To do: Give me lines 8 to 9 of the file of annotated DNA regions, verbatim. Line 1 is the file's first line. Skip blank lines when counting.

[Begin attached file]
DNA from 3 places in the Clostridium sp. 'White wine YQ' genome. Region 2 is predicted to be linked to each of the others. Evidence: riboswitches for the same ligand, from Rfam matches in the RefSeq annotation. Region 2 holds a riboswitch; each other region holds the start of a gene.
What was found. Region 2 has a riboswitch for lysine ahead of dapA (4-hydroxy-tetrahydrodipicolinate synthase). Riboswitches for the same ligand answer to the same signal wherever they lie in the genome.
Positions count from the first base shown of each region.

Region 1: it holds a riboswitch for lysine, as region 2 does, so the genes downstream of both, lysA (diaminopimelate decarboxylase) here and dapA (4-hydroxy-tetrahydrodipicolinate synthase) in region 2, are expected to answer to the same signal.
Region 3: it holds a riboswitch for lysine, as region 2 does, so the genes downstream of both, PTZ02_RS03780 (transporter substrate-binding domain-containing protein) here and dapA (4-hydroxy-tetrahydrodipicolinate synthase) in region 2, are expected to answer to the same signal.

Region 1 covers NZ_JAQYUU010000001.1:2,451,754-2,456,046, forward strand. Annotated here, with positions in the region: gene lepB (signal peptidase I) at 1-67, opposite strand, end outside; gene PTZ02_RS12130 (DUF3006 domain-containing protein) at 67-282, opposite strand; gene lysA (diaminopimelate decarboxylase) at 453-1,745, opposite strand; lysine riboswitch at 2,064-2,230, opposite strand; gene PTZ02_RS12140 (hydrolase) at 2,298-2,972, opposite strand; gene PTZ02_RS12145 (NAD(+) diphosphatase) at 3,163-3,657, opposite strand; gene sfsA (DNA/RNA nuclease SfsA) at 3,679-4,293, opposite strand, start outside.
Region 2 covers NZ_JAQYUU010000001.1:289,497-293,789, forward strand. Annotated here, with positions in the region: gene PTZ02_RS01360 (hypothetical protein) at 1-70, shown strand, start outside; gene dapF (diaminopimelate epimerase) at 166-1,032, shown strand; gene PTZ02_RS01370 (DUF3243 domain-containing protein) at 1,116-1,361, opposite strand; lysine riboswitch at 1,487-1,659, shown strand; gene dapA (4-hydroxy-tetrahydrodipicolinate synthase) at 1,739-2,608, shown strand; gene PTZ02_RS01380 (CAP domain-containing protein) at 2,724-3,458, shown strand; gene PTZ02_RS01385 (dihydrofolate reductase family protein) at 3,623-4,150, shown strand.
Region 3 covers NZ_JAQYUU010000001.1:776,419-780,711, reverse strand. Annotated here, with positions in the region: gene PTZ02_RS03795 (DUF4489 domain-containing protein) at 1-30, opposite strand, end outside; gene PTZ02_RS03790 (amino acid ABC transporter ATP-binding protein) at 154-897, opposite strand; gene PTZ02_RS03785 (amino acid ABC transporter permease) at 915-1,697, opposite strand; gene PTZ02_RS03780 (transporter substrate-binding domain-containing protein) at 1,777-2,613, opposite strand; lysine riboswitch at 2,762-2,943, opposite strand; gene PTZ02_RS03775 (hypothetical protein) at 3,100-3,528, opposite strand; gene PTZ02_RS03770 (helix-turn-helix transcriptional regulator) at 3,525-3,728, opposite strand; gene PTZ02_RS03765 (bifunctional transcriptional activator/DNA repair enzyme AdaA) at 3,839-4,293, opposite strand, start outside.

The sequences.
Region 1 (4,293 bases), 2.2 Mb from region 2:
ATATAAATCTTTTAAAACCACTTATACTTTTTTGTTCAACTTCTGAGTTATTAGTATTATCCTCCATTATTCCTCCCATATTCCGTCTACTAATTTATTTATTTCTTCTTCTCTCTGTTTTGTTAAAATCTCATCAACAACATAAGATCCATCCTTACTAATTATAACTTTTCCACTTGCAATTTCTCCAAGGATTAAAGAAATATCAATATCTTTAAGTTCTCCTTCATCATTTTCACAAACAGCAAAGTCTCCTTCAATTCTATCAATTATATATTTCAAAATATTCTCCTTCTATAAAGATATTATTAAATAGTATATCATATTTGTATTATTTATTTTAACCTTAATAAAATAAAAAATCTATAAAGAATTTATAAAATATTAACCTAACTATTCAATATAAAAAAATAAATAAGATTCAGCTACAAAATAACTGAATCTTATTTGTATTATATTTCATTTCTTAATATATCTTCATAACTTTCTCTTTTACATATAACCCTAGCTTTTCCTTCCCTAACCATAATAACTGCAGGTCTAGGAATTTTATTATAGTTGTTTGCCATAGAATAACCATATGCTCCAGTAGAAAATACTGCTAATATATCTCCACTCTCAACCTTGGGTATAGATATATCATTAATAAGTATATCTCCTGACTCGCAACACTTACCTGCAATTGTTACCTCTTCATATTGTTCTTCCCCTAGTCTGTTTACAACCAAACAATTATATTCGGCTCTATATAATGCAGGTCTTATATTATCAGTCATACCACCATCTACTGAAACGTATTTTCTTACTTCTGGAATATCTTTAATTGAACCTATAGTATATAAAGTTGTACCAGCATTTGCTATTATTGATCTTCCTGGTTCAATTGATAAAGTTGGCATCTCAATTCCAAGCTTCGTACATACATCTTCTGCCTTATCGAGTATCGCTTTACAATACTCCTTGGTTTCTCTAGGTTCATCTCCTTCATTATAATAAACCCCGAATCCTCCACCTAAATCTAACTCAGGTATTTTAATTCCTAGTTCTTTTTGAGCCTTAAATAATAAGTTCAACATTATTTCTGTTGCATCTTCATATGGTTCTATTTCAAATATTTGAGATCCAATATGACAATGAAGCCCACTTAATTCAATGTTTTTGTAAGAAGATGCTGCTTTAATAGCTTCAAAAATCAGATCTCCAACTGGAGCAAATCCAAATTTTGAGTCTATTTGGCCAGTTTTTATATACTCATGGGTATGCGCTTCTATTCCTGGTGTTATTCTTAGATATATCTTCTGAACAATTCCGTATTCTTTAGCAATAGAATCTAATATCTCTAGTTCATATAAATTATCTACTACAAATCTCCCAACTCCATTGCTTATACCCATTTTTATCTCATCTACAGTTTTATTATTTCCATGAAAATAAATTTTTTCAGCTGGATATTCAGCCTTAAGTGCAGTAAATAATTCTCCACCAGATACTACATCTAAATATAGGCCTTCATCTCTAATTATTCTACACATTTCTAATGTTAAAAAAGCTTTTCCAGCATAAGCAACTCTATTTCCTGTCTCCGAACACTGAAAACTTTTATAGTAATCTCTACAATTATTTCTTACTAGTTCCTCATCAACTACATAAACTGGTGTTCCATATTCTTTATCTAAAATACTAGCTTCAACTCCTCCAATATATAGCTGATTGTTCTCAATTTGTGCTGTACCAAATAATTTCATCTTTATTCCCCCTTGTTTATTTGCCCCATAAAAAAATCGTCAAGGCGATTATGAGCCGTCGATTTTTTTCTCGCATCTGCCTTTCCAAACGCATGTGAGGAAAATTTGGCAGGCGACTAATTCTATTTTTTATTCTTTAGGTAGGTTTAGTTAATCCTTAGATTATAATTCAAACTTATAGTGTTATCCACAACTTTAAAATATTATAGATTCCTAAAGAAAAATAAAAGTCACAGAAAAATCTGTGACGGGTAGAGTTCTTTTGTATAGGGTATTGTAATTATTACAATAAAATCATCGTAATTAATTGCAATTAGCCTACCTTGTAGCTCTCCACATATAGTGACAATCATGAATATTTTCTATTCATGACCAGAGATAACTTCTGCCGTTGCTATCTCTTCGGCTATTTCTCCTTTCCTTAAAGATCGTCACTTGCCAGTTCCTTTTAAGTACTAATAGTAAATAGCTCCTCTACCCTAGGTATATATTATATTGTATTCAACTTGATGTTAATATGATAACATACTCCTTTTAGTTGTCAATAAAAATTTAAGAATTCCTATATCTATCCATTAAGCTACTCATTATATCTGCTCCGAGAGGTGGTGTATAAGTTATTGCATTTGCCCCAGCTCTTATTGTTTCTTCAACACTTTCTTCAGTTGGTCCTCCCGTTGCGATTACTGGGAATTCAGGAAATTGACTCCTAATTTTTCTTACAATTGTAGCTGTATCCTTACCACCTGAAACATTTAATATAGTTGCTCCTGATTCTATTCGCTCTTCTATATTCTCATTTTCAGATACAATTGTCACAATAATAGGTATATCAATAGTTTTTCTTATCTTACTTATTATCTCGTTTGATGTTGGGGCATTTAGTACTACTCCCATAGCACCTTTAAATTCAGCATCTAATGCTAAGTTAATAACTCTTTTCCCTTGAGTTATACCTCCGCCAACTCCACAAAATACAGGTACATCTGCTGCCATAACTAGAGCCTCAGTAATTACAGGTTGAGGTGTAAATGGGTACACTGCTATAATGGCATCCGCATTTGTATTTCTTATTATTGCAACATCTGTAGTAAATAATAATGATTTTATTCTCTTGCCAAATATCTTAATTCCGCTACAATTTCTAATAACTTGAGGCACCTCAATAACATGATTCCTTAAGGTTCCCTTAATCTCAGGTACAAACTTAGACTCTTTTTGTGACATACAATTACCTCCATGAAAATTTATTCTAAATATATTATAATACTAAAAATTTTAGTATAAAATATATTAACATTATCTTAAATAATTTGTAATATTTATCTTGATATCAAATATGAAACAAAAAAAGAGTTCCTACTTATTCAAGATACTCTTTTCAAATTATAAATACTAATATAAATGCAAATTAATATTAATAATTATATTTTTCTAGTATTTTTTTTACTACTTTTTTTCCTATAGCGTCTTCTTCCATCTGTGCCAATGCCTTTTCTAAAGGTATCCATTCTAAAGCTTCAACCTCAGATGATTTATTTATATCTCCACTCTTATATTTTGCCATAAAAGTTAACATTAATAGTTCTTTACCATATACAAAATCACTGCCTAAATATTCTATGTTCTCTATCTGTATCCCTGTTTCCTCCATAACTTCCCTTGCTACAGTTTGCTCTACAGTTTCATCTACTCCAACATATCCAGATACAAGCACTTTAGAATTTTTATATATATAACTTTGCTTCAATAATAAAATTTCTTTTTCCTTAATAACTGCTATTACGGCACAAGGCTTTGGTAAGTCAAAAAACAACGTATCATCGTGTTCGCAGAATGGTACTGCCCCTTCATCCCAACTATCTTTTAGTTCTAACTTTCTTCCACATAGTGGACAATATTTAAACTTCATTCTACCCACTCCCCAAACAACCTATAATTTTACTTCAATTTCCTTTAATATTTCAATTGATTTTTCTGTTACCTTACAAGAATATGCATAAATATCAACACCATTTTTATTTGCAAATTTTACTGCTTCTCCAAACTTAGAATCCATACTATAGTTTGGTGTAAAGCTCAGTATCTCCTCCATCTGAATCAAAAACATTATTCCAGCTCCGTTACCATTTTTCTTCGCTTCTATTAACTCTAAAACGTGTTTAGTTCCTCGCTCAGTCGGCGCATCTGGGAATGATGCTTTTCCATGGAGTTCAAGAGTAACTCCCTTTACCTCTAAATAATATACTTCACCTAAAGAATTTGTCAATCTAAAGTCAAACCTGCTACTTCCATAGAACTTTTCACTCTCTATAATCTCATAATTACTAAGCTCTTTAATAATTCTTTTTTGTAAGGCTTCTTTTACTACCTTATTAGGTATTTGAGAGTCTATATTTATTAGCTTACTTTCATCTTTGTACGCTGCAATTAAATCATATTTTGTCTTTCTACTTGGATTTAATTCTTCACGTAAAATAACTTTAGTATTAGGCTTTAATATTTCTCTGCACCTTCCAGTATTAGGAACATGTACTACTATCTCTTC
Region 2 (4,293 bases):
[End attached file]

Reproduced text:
Region 3 covers NZ_JAQYUU010000001.1:776,419-780,711, reverse strand. Annotated here, with positions in the region: gene PTZ02_RS03795 (DUF4489 domain-containing protein) at 1-30, opposite strand, end outside; gene PTZ02_RS03790 (amino acid ABC transporter ATP-binding protein) at 154-897, opposite strand; gene PTZ02_RS03785 (amino acid ABC transporter permease) at 915-1,697, opposite strand; gene PTZ02_RS03780 (transporter substrate-binding domain-containing protein) at 1,777-2,613, opposite strand; lysine riboswitch at 2,762-2,943, opposite strand; gene PTZ02_RS03775 (hypothetical protein) at 3,100-3,528, opposite strand; gene PTZ02_RS03770 (helix-turn-helix transcriptional regulator) at 3,525-3,728, opposite strand; gene PTZ02_RS03765 (bifunctional transcriptional activator/DNA repair enzyme AdaA) at 3,839-4,293, opposite strand, start outside.

The sequences.